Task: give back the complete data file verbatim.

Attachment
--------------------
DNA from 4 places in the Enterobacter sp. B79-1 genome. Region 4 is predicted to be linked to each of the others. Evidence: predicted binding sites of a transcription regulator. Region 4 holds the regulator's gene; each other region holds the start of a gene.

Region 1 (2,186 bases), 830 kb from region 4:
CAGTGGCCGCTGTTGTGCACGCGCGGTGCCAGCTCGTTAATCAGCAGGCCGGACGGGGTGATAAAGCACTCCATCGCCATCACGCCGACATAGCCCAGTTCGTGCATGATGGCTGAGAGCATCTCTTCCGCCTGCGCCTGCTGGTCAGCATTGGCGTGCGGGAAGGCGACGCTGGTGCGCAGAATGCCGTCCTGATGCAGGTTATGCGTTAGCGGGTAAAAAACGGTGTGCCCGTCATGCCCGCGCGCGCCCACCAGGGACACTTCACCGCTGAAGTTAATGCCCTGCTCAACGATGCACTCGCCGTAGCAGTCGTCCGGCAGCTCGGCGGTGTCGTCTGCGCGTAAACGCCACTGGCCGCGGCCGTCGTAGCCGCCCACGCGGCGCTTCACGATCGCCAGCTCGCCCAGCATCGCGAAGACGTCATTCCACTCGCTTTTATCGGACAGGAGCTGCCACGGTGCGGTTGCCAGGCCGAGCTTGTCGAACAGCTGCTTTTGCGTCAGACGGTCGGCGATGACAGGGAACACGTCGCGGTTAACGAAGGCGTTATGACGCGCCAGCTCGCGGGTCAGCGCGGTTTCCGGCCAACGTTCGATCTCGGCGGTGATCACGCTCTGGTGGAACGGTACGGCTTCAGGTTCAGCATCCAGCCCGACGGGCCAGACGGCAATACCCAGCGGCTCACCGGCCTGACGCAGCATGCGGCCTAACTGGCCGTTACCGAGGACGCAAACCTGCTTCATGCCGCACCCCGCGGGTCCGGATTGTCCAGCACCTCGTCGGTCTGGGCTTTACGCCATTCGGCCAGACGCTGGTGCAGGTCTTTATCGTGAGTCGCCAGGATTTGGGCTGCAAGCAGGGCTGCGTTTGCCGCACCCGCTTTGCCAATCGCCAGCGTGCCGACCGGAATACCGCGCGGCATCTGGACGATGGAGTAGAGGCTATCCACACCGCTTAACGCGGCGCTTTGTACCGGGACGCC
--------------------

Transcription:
DNA from 4 places in the Enterobacter sp. B79-1 genome. Region 4 is predicted to be linked to each of the others. Evidence: predicted binding sites of a transcription regulator. Region 4 holds the regulator's gene; each other region holds the start of a gene.

Region 1 (2,186 bases), 830 kb from region 4:
CAGTGGCCGCTGTTGTGCACGCGCGGTGCCAGCTCGTTAATCAGCAGGCCGGACGGGGTGATAAAGCACTCCATCGCCATCACGCCGACATAGCCCAGTTCGTGCATGATGGCTGAGAGCATCTCTTCCGCCTGCGCCTGCTGGTCAGCATTGGCGTGCGGGAAGGCGACGCTGGTGCGCAGAATGCCGTCCTGATGCAGGTTATGCGTTAGCGGGTAAAAAACGGTGTGCCCGTCATGCCCGCGCGCGCCCACCAGGGACACTTCACCGCTGAAGTTAATGCCCTGCTCAACGATGCACTCGCCGTAGCAGTCGTCCGGCAGCTCGGCGGTGTCGTCTGCGCGTAAACGCCACTGGCCGCGGCCGTCGTAGCCGCCCACGCGGCGCTTCACGATCGCCAGCTCGCCCAGCATCGCGAAGACGTCATTCCACTCGCTTTTATCGGACAGGAGCTGCCACGGTGCGGTTGCCAGGCCGAGCTTGTCGAACAGCTGCTTTTGCGTCAGACGGTCGGCGATGACAGGGAACACGTCGCGGTTAACGAAGGCGTTATGACGCGCCAGCTCGCGGGTCAGCGCGGTTTCCGGCCAACGTTCGATCTCGGCGGTGATCACGCTCTGGTGGAACGGTACGGCTTCAGGTTCAGCATCCAGCCCGACGGGCCAGACGGCAATACCCAGCGGCTCACCGGCCTGACGCAGCATGCGGCCTAACTGGCCGTTACCGAGGACGCAAACCTGCTTCATGCCGCACCCCGCGGGTCCGGATTGTCCAGCACCTCGTCGGTCTGGGCTTTACGCCATTCGGCCAGACGCTGGTGCAGGTCTTTATCGTGAGTCGCCAGGATTTGGGCTGCAAGCAGGGCTGCGTTTGCCGCACCCGCTTTGCCAATCGCCAGCGTGCCGACCGGAATACCGCGCGGCATCTGGACGATGGAGTAGAGGCTATCCACACCGCTTAACGCGGCGCTTTGTACCGGGACGCC